Great Wall Equipment

I have been looking forward to writing this page for so long. Primarily because when it is written, I am finished with the task of selecting equipment for the Great Wall walk. Many thanks to my sponsors: NOR Dialog, Vertikal and Lenovo for helping me getting the equipment together! Also – many thanks to Fredrik, John, Bjørn Sindre and Andreas for helping me in the process!

Here is the ‘mantra’ I have used for selecting the equipment for this walk:

“I am not climbing Mount Everest!”

Most of the time, I will be fairly close to people. This has implications on the level of robustness of the equipment I’m bringing.

Since I’m not climbing Mount Everest, I don’t need a 4 kg (8 lb) rucksack that can withstand ‘anything’. For the next 3 seasons, I won’t need a 3 kg (6 lb) tent that can withstand a winter storm. At the same time, I need to remember that the failure of some of my equipment can have big consequences time wise: my GPS device and size 45 shoes can not be replaced at the wink of an eye in rural areas in China.

When selecting equipment, I have reminded myself of the ‘mantra’ above, but at the same time tried to select equipment that will stand wear and tear over time.

Click here to see my equipment list. (Coming)
Click here to see my high tech equipment. (Coming)


Have a look at the three rucksacks below. They are all in the 70 – 80 litre range. The one to the right has very sturdy material, and the frame is very strong. It goes under the category ‘can withstand anything’ in my books.

The one to the left is ultralight. It has no internal frame, and the material is definitely weaker than the one to the right.

In the middle is the rucksack I’m bringing on this trip. It is comfortable to wear for weights up to about 20 kg (40 lb), and has a good frame. The material however is not as strong as the rucksack to the right. But that’s ok, because: I’m not climbing Mount Everest!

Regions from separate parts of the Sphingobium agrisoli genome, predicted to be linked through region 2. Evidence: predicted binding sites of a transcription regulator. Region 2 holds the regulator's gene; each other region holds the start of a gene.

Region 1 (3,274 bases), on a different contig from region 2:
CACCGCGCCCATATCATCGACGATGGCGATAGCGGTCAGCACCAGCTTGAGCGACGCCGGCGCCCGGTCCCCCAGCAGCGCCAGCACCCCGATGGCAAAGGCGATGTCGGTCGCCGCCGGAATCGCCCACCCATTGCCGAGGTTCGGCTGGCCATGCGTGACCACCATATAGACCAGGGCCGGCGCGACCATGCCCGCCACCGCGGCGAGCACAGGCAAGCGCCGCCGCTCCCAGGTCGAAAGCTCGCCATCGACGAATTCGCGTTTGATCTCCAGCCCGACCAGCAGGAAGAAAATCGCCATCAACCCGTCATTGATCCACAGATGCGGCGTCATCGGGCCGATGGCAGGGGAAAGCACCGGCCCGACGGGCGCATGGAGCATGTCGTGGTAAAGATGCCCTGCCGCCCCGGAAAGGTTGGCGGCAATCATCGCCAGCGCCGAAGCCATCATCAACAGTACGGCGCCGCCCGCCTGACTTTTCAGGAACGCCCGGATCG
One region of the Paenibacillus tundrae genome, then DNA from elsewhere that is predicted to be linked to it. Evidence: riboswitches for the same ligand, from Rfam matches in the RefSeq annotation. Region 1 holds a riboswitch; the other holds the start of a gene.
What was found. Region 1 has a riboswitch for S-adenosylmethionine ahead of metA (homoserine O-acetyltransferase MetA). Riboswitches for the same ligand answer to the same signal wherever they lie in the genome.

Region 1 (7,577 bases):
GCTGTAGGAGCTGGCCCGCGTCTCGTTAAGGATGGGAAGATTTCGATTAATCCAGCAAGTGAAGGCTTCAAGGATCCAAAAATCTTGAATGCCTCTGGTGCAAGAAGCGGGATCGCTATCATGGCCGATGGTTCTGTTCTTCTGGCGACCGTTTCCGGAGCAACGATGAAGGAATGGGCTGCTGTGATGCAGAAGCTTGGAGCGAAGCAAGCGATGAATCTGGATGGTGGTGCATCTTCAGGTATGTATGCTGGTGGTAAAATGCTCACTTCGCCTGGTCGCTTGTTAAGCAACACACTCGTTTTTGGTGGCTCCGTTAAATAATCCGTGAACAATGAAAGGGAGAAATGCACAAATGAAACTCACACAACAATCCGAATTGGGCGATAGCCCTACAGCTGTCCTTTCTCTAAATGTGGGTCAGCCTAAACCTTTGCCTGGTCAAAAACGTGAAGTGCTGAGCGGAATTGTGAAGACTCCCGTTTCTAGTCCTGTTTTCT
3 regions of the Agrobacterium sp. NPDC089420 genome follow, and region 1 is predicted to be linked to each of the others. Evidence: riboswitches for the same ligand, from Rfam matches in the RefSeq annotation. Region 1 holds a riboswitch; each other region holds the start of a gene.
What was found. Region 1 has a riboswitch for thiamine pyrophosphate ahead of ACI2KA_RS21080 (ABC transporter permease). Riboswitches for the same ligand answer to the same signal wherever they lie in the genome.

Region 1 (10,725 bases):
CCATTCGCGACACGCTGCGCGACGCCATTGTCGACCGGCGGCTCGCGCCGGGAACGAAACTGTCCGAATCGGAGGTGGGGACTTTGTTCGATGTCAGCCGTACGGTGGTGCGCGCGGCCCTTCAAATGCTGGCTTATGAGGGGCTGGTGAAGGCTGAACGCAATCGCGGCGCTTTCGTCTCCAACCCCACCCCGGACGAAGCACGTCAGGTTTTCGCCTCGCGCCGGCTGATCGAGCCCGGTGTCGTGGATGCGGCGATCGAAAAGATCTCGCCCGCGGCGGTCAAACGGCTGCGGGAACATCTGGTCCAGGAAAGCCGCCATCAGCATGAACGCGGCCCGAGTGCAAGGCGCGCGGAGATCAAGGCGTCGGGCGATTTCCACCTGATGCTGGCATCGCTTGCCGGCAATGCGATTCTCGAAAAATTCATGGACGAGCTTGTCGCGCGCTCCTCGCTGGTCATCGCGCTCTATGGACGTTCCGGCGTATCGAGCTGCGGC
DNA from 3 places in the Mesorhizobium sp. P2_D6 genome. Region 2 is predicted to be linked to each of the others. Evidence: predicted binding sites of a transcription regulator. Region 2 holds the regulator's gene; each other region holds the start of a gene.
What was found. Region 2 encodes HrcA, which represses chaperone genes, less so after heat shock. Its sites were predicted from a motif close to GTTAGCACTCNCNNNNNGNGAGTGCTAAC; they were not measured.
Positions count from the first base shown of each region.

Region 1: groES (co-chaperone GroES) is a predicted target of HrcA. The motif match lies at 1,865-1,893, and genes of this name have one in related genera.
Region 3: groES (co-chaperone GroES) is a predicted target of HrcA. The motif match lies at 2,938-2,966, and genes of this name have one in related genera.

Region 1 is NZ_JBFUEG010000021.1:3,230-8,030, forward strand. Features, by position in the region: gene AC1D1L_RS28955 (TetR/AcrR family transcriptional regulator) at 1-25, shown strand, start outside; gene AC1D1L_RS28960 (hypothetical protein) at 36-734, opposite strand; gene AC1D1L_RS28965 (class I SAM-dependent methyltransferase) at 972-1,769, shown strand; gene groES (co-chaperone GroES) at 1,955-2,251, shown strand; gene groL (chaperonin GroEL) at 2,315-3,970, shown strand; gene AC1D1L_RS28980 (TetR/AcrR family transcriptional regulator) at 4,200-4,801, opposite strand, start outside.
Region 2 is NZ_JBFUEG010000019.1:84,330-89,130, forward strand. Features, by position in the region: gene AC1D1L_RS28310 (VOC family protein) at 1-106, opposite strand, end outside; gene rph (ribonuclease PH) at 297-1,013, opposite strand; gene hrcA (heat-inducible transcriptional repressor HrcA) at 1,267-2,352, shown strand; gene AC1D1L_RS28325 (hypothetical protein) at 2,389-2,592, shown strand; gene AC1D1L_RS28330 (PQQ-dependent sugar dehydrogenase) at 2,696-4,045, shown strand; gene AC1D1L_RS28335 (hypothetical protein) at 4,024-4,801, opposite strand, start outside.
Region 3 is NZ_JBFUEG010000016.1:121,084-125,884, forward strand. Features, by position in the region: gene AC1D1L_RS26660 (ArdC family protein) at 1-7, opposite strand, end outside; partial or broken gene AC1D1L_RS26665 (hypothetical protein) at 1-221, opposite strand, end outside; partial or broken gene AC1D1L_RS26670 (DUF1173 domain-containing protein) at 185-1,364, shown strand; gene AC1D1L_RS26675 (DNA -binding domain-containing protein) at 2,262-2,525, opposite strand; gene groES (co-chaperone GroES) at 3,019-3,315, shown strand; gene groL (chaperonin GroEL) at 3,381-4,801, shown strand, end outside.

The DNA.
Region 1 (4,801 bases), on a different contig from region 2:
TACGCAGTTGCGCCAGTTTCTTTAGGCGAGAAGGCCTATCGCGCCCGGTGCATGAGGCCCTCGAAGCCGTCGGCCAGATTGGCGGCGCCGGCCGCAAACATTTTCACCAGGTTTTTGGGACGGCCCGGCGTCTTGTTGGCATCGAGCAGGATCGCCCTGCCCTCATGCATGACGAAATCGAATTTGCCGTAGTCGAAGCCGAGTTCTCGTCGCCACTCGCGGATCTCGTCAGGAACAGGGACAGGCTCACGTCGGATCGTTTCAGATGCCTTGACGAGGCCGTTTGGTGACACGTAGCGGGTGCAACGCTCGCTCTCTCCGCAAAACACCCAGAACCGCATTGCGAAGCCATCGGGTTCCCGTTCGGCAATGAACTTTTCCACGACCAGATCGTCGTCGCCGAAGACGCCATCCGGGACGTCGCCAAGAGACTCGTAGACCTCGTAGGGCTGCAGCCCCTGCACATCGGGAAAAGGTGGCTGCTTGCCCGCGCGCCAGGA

Weight saved: 2,13 kg (4,7 lbs)


The headlamp to the left is great. It gives a strong light that reaches far. It uses 4 AA batteries. The one in the middle uses LED technology and therefore has a long battery life. One can choose how strong the light is, and this way conserve batteries.

The one to the right weighs less than a tenth of the heaviest one, and this is going with me on the trip! It uses 2 CR2032 batteries, and they last only about 40 hours. I don’t plan to walk during the night – I plan to sleep. And I am definitely not climbing Mount Everest!

Weight saved: 247 grams (8,7 oz)

Now we are getting in to the gram / ounce hunting part of these examples.


When I kayaked the entire length of Norway in 2005, the mirror to the right came in handy because I contracted an eye infection. It hurt so much that I wanted to inspect my eye to make sure nothing was lodged into it. It also came in handy because I had to remove several ticks in places that were out of sight. This time, I will be bringing a much lighter mirror.

Weight saved: 30 grams (1,1 oz) (Hey – that’s more than the headlamp I’m bringing. Excellent!


Mouse device

Since I intend to spend a considerable amount of time taking and making pictures that are published on the web site, I want a dedicated mouse. So I found the lightest one in the world (I think) which can only be purchased aboard British Airways flights. It has an internal battery that is charged via the USB port, and a cordless transmitor.